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Putting Together An Emergency Supply Kit

We live in an uncertain world. Each day there seems to be a new headline shouting at us about the latest earthquake, hurricane, flood, or economic collapse. Being prepared for any natural disaster or other emergency seems prudent. But where do you start?

You certainly don’t have to go and buy an entire farm or expensive generators or solar panels — unless you want to. There are plenty of small things we can do to protect ourselves and our loved ones in an emergency situation. Try to think of your emergency kit as an insurance plan. It’s best to put a small amount of money into it each month and watch it grow than to go crazy buying everything at once. Here are a few things to consider as you begin to plan:


What do you and your family need to survive?

Food, water, and shelter come to mind. What about medications and any medical supplies you might use on a regular basis? Pet food? Are there small children or infants to consider? Do you have enough water stored or access to clean with fresh water? The general rule is to stock enough of these necessities to last your entire family at least two weeks. The longer, the better.


Don’t forget sanitation needs.

If the power or water are turned off for any length of time, toilets will not be able to be flushed, and washing becomes an issue. Sanitation is not the easiest emergency need to plan for, but it is one of the most important. Unsanitary conditions can quickly lead to disease and even death. Consider getting a 5-gallon bucket and filling it with compostable bags for restroom needs. Also, consider stocking extra toilet paper and feminine hygiene supplies if they are needed. A shallow tub and some biodegradable soap can provide a welcome “bucket bath.” You can keep a separate, smaller bucket with a sanitize solution for hand washing.


Consider the weather where you live.

Not everyone will need to stock the same supplies. If you live in an environment where temperatures are below freezing in the winter, you’ll want to stock up on extra blankets and fuel. Whether it’s oil, propane, or wood, try to always have enough on hand to get through a rough winter. If you live in an environment where summer temperatures are uncomfortably hot, you’ll want to stock extra water and perhaps invest in some hammocks if sleeping outdoors would be more comfortable than staying inside.


Let’s talk about first aid kits.

There are many schools of thought on the subject of first aid kits. For every person you ask, you’re likely to get a different answer. A basic first aid kit is a must. It should contain a first aid manual, antibacterial wash, antibacterial ointment, an assortment of bandages, gauze, scissors, tweezers, eye wash, pain relievers, allergy medication, butterfly closures, burn ointment, antiseptic wipes, sunscreen, and insect repellent.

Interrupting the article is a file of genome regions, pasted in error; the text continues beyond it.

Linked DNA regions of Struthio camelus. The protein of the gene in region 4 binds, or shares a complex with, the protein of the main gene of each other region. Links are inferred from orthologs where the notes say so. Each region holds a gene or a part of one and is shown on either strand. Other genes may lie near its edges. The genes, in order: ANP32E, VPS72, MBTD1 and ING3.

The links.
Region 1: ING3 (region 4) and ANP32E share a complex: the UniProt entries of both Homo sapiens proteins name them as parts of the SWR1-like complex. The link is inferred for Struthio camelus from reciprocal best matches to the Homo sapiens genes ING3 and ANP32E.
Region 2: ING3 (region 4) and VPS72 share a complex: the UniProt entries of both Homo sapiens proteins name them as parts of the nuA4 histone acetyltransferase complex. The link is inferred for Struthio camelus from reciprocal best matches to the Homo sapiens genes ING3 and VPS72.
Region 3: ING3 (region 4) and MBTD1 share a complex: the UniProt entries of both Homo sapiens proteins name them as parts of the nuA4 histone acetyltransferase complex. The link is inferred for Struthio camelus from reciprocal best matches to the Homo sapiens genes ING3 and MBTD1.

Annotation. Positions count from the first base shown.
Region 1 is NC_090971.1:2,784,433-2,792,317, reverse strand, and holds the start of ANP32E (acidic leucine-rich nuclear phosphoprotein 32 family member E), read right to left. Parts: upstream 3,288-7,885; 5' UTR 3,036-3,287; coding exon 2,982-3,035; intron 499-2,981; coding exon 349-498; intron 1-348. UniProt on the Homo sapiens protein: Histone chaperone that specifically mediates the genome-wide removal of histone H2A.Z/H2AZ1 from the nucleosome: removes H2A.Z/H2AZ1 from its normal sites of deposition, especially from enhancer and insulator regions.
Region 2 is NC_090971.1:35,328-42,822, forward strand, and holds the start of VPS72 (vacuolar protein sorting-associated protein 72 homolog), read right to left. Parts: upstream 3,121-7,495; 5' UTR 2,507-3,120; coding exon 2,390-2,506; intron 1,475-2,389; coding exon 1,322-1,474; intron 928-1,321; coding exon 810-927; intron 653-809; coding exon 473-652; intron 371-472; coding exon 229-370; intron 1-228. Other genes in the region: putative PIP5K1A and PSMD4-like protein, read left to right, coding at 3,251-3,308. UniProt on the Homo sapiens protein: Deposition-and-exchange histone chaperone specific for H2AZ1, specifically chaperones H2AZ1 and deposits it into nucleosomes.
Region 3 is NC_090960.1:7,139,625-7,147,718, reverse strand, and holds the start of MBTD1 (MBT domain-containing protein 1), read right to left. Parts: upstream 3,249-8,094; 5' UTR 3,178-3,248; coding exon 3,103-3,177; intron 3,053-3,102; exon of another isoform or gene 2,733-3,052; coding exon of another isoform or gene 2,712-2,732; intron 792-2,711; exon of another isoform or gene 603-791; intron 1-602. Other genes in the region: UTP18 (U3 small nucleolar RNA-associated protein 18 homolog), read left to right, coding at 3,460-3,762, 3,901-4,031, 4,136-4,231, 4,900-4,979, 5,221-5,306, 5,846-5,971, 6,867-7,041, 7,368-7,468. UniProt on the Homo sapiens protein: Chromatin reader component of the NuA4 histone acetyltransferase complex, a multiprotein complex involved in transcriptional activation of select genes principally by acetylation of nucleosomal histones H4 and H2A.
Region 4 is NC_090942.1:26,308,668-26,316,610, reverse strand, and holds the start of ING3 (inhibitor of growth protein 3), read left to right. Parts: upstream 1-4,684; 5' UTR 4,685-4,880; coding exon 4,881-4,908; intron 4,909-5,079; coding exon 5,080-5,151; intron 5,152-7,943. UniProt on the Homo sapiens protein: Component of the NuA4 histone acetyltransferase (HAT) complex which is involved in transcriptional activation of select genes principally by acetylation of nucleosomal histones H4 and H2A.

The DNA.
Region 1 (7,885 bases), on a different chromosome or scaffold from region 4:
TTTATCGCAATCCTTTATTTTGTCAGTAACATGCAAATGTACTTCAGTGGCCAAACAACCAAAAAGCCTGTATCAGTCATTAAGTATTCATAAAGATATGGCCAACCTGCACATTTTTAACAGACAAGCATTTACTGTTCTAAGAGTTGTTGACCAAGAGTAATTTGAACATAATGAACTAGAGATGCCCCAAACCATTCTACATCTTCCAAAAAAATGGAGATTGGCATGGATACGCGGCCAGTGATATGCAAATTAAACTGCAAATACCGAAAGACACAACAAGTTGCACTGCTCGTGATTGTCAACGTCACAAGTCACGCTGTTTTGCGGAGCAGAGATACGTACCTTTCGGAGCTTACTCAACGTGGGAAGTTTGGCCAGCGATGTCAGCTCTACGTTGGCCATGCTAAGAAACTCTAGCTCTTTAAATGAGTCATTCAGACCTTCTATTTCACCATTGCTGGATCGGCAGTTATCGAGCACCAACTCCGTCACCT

More advanced kits might include a suture kit, splints, tourniquets, dental repair kits, and even surgical tools. Try to keep in mind that your first aid kit is only good if you can use it. Consider taking a first aid course. They usually only take a day or two and can be invaluable when it comes to saving a life.


Time for some creature comforts.

An emergency or natural disaster is no fun to live through. The more comfortable you and your family are, the more likely you are to stay calm and breeze through your ordeal. Keep your important records and documents in a permanent place so that every family member knows where they are and can grab them if needed. Keep a small supply of cash hidden somewhere. ATMs and credit card readers run on electricity. Keep an emergency radio somewhere, so you have access to local information. Most emergency radios now come with solar charging and hand-crank USB chargers. Bonus!

Keeping a few old-fashioned board games around can help ease the boredom of extended power outages. A deck of cards, a chess set, or any other games your family might want to play is highly recommended, even if just for emotional stability during a stressful time.

While food and water are necessary, snacks can be a real joy for the whole family during an emergency. Try stocking some beef jerky, chips or hard candies. Be sure to only stock foods that your family normally eats and enjoys. Rotate them out once in a while as you use things before their expiration dates.

Throughout history, the human race has survived innumerable catastrophes, and will undoubtedly survive many more. As you begin stocking your home with emergency supplies, you will discover other items that are particular to your area or your family. Keep a notebook handy to list these items as you think of them. With some planning, your family will be well prepared to deal with whatever happens, and you’ll have peace of mind knowing you’ve done all you can to ensure their comfort and health.

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